Ben Sturgulewski readies ‘Ruin and Rose’ for world premiere in Aspen

Eric Hjorleifson in "Ruin and Rose."
Courtesy photo |

If You Go …

What: ‘Ruin and Rose’ world premiere

Where: Wheeler Opera House

When: Friday, Sept. 16, 8 p.m.

How much: $16.75

Tickets: Wheeler Opera House box office;

Africa’s sand-blanketed Skeleton Coast is an unlikely setting for a ski movie — there isn’t a chairlift or a flake of snow in sight.

But those harsh desert expanses fired the imagination of snow-film auteur Ben Sturgulewski, who shot much of his ambitious new feature “Ruin and Rose” there. The much-anticipated title from Matchstick Productions has its world premiere at the Wheeler Opera House today.

The movie imagines a dystopian future consumed by sand, without mountains or skiing, and follows a young boy across the desert in search of the lost world “made of mountains and water and magic.”

“It’s something totally different,” Sturgulewski said in August while editing the final cut of “Ruin and Rose, “and really a foray into a weird world, to see if it works and people will respond to it.”

Sturgulewski wrote a 22-page script for the film, nearly half of which is set in the desert, building a narrative about the post-apocalyptic society and the boy yearning for a world of snow and skiing..

“The film, I’d say, is the most in-depth narrative of any ski film that I’m aware of,” he said. “I mean, it’s not ‘Hot Dog’ or ‘Aspen Extreme,’ but it’s got a fleshed-out story.”

Sturgulewski has been on the vanguard of ski movies that have been pushing the envelope in recent years, attempting to include more narrative between the cliff drops and powder spray. He co-directed Sweetgrass Productions’ groundbreaking 2013 epic “Valhalla” — the high-water mark of narrative ski porn — about skiers dropping out and finding a utopia in the woods. Others have followed suit, like Sean Pettit’s 2015 “The Masquerade,” which spliced a gangland thriller with the standard globe-trotting extreme skiing of the genre.

The acclaim and audience embrace of “Valhalla” was far from a sure thing. With its narrative emphasis and nontraditional segments of naked skiing, a lit-up nighttime session and a session on a snowless wooded slope in summertime, Sturgulewski said he feared it might be “too weird” for the ski-movie circuit. But he was emboldened artistically by the film’s runway success, which led him to Namibia and the idea for “Ruin and Rose.”

The Wheeler Opera House premiere is something of a homecoming for Sturgulewski, who cut his teeth as a founder of Sweetgrass — along with Nick Waggoner and his Colorado College classmates — and premiered its first features, “Handcut” (2008) and “Signatures” (2009) at the Wheeler.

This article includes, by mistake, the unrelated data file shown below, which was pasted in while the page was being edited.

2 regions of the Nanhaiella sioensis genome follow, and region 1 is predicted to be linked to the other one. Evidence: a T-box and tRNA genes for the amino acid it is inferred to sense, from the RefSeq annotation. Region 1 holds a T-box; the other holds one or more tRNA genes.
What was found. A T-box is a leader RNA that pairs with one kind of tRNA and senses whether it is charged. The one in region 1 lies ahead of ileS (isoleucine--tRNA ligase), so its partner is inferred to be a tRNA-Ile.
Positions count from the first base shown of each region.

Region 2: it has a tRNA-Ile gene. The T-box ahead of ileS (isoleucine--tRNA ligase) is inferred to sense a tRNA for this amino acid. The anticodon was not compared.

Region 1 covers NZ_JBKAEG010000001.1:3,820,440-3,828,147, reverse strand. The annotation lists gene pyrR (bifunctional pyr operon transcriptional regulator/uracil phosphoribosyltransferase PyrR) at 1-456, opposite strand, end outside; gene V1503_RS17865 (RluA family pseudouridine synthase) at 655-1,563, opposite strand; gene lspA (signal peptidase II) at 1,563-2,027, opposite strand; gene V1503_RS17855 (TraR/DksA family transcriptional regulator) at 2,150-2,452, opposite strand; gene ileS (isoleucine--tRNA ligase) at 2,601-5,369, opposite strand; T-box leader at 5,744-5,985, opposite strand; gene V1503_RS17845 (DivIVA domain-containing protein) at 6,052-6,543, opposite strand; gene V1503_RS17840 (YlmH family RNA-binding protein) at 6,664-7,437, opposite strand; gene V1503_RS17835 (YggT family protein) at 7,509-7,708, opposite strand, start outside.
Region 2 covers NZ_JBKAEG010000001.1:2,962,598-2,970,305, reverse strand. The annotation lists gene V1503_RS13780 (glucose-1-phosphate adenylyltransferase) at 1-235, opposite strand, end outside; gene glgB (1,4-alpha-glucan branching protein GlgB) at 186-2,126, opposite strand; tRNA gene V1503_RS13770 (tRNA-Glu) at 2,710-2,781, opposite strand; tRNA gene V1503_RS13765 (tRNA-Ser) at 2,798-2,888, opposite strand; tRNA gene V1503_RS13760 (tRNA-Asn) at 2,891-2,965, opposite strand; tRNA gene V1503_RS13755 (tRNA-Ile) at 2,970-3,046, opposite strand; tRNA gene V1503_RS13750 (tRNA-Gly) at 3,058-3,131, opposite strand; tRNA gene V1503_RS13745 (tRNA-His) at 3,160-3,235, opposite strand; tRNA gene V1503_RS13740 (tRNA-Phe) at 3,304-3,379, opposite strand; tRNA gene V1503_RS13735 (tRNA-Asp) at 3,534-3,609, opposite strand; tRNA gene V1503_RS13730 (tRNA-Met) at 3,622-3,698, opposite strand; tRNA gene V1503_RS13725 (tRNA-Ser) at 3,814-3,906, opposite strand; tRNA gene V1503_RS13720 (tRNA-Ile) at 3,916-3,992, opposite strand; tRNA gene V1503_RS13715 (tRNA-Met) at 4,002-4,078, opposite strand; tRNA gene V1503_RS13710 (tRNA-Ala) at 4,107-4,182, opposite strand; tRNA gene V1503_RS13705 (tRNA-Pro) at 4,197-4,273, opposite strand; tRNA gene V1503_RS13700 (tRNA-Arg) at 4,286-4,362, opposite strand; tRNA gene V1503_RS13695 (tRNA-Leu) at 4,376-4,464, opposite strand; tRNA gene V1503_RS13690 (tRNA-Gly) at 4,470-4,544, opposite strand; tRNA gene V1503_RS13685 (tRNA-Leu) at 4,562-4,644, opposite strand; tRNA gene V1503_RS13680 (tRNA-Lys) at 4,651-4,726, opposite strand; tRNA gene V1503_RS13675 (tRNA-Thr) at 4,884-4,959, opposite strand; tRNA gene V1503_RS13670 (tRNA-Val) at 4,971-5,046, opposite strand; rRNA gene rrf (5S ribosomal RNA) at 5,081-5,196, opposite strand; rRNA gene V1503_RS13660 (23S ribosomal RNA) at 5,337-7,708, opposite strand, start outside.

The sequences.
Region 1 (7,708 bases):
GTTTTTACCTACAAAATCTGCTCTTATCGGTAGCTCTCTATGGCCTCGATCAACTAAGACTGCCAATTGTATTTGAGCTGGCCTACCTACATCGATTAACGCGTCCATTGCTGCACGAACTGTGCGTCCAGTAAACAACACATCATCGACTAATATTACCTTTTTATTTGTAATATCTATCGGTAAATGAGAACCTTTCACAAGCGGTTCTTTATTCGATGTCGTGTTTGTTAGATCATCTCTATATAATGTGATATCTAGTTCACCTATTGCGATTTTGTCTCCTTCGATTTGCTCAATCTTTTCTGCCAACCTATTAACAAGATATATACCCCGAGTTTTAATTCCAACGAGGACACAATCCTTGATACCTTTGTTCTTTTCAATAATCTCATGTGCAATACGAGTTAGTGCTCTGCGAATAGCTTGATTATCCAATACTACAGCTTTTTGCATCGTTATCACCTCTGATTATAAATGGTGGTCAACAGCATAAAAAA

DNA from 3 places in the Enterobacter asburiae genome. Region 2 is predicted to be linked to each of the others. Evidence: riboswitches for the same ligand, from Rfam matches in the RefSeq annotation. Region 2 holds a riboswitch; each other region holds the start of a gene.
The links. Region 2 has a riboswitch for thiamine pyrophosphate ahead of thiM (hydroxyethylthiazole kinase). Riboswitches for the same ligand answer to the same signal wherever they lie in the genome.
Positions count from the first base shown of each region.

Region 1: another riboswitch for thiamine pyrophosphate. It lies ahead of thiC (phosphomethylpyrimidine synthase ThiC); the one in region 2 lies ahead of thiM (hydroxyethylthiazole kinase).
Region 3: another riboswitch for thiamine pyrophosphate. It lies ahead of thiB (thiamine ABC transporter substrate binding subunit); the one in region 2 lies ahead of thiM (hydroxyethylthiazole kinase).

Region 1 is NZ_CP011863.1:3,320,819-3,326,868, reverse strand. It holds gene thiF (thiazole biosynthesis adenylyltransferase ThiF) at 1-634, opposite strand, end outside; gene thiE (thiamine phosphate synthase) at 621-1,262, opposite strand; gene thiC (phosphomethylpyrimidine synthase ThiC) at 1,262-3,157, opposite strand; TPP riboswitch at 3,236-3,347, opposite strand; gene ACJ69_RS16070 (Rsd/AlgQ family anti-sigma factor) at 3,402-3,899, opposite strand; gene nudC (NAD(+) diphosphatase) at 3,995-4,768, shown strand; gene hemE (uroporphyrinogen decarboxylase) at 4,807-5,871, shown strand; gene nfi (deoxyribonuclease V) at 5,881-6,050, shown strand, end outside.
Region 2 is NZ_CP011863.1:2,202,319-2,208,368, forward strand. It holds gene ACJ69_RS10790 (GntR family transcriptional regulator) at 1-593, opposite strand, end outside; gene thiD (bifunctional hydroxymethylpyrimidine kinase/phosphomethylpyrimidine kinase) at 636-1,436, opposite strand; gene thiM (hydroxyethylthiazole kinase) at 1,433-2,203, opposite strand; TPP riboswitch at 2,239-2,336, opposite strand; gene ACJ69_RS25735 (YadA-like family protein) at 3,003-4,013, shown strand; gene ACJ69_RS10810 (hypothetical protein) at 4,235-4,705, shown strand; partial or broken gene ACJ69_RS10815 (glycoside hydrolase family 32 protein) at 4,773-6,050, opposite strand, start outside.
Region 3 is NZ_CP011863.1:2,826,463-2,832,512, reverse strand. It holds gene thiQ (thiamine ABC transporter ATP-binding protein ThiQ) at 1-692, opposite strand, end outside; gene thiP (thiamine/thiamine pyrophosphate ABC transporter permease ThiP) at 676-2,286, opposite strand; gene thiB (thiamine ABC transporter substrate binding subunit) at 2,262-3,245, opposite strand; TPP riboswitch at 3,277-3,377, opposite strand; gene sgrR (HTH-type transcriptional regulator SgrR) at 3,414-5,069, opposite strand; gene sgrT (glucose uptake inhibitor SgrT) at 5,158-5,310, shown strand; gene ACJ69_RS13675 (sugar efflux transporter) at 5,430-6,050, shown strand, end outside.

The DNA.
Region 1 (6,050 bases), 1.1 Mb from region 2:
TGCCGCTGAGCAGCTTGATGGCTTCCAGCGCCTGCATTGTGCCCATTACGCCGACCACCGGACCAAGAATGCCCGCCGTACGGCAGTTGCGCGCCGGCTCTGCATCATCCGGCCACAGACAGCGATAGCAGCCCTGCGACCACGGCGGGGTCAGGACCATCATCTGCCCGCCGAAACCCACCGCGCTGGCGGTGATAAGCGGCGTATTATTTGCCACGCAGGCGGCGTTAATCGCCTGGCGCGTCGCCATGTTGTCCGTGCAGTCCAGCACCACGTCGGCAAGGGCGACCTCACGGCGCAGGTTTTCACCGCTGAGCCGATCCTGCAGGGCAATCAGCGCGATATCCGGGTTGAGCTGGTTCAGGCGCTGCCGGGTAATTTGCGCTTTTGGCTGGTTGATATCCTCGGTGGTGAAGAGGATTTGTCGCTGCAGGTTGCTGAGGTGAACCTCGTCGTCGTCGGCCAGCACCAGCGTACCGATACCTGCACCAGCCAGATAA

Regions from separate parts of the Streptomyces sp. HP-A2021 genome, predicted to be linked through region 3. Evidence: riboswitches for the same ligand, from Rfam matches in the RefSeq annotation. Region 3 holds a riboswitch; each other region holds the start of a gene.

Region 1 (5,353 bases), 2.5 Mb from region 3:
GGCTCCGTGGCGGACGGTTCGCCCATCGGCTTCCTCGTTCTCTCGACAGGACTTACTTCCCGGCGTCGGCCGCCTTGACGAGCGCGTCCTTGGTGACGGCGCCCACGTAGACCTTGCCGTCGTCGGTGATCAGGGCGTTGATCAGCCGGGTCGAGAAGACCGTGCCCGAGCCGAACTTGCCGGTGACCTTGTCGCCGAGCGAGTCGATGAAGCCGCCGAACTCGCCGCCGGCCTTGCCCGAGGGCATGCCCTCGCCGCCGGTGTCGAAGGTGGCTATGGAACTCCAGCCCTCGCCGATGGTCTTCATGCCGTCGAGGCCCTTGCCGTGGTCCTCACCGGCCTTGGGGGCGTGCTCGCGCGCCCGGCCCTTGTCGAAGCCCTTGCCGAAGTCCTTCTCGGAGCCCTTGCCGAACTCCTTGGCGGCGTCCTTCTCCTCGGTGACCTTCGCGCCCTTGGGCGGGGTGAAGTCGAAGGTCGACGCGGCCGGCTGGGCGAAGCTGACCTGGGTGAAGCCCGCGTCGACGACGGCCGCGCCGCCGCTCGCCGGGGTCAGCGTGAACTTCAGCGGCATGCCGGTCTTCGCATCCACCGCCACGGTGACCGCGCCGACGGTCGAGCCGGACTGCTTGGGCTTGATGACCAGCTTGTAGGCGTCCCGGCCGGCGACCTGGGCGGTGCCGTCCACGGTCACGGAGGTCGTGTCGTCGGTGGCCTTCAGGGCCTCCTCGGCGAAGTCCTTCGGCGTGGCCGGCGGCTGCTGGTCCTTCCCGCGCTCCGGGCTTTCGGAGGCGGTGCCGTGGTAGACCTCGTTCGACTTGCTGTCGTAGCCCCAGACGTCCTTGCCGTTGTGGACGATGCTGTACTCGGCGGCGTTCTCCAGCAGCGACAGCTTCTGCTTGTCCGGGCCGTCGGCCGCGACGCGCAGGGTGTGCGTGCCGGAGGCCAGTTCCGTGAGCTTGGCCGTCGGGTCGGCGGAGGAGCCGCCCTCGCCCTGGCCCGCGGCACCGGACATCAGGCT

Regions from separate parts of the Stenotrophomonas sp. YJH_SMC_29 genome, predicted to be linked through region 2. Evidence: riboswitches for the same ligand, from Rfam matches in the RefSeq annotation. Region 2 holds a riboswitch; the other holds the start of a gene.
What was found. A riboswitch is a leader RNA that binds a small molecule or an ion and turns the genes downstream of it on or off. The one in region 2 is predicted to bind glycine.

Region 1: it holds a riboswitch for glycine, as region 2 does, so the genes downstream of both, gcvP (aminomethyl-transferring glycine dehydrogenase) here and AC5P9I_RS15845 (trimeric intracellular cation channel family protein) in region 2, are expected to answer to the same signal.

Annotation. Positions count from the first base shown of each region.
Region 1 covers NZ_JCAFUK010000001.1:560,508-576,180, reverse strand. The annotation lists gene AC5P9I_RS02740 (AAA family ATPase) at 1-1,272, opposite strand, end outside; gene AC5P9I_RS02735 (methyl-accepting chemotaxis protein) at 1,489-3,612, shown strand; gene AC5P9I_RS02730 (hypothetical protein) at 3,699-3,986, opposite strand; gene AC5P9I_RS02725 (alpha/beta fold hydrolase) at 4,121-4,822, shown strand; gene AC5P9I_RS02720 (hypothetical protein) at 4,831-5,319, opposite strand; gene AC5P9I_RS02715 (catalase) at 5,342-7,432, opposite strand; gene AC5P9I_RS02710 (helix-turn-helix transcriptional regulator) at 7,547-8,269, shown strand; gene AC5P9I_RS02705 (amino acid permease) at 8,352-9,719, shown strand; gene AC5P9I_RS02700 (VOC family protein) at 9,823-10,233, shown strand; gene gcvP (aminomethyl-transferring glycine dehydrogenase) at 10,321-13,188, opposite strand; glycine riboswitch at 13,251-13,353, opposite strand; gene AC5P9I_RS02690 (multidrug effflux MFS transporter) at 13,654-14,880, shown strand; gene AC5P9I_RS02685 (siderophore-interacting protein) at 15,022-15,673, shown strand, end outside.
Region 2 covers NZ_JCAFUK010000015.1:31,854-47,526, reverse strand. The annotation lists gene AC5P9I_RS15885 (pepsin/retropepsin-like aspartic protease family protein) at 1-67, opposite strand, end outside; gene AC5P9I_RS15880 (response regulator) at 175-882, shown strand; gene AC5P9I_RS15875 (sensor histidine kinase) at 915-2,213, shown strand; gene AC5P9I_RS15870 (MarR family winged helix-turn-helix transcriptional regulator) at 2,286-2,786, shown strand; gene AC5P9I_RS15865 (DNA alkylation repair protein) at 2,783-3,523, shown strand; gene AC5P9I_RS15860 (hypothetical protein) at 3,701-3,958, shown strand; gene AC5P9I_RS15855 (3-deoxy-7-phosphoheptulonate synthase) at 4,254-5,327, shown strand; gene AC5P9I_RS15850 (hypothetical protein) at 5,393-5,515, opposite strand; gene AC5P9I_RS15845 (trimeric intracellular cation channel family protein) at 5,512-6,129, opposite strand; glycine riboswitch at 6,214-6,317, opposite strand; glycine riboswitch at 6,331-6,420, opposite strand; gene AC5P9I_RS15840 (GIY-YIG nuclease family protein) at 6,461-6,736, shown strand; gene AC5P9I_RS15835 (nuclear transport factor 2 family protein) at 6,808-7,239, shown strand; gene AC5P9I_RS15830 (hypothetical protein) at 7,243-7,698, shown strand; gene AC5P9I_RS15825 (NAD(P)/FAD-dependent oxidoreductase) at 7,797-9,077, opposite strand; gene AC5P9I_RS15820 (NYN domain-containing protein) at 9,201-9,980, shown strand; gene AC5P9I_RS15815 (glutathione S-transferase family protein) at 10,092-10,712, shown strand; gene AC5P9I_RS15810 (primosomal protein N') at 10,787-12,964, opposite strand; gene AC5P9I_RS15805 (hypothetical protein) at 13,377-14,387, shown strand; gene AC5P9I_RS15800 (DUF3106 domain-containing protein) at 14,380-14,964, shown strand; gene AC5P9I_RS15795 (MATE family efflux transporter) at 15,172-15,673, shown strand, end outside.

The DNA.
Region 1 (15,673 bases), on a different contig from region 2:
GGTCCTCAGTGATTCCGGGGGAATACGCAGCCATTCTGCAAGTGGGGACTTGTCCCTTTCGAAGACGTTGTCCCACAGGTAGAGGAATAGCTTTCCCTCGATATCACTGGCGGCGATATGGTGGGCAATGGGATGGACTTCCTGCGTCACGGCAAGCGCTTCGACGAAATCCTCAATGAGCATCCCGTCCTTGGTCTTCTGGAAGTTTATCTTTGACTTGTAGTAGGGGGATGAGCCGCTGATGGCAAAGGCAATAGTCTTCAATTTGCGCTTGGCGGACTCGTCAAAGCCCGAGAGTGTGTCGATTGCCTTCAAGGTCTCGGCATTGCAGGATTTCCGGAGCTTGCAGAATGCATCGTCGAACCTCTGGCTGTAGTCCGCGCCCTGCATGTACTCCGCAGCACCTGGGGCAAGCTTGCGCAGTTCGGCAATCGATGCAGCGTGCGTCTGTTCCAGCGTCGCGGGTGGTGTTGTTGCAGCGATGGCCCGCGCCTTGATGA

“Ruin and Rose,” he hopes, is the next step in the progression of action sports storytelling.

“It’s a story of hope and redemption told through skiing,” Sturgulewski said. “It’s going to be funky on every level. I’m really excited about the story aspect. It’s going to be something really unique.”

Handled well, a narrative and a meaty fictional story can raise the emotional stakes for the ski segments — giving audiences more than the usual spectacle of world-class skiers helicoptering or hiking to far-flung peaks.

“It can be a little bit more impactful because they’re applying it to their own lives, their own relationship with the outdoors, versus it being, ‘Oh, that dude is doing something I could never do,’” Sturgulewski said. “It’s something they can relate to.”

Of course, the on-mountain action still has to deliver. The crowd packing the Wheeler tonight for the premiere of “Ruin and Rose” might be open to some more experimental filmmaking, but they’re also looking to whoop and cheer some epic big-mountain ski segments and to get stoked for winter (isn’t that, after all, what the autumn ski-flick season is for?).

The “Ruin and Rose” crew did a camping trip into Alaska’s Tordrillo Mountains, during which they got 10 feet of snow over three days, which promises some slobber-worthy footage. And they jetted across North America and Europe for segments in the Canadian Rockies, the Sierra Nevada and the Alps with a cast that includes Sammy Carlson, Russ Henshaw, Eric Hjorleifson and Michelle Parker.

The high point for Sturgulewksi, however, was shooting the first jib segment of his career in a long-abandoned Soviet Era building in Bulgaria.

“A skier brought to my attention this crazy old Communist building with this amazing dome and this incredible interior. … In the winters, it’s filled with snow,” he explained.

Sturgulewski and his crew kept their eyes on a live webcam of the building throughout last winter, waiting for snow. When a storm finally hit, he flew overseas and scared up a cast of European skiers to attack it for three days of dawn-to-dusk skiing and filming before the snow melted away.

“It was the eeriest place I’ve ever been and this incredible example of decay and all this art and tile that’s been scavenged over all these years,” he said. “It was the most stunningly beautiful aesthetic place and had this stunning vibe.”

Couched within the larger narrative about a world without skiing and snow — a world that every skier and snowboarder has contemplated in the age of climate change — the high-flying feats of the “Ruin and Rose” cast have the potential for more emotional heft than audiences are expecting.

“I’ve always been intrigued by the idea of, ‘What does skiing mean? What does being outside mean? As human beings, how does that affect us?’” Sturgulewski said. “What I like to try to do with my films is try to tap into that and explore that intimacy we have with nature. In that regard, skiing is just a tool to get to that feeling.”

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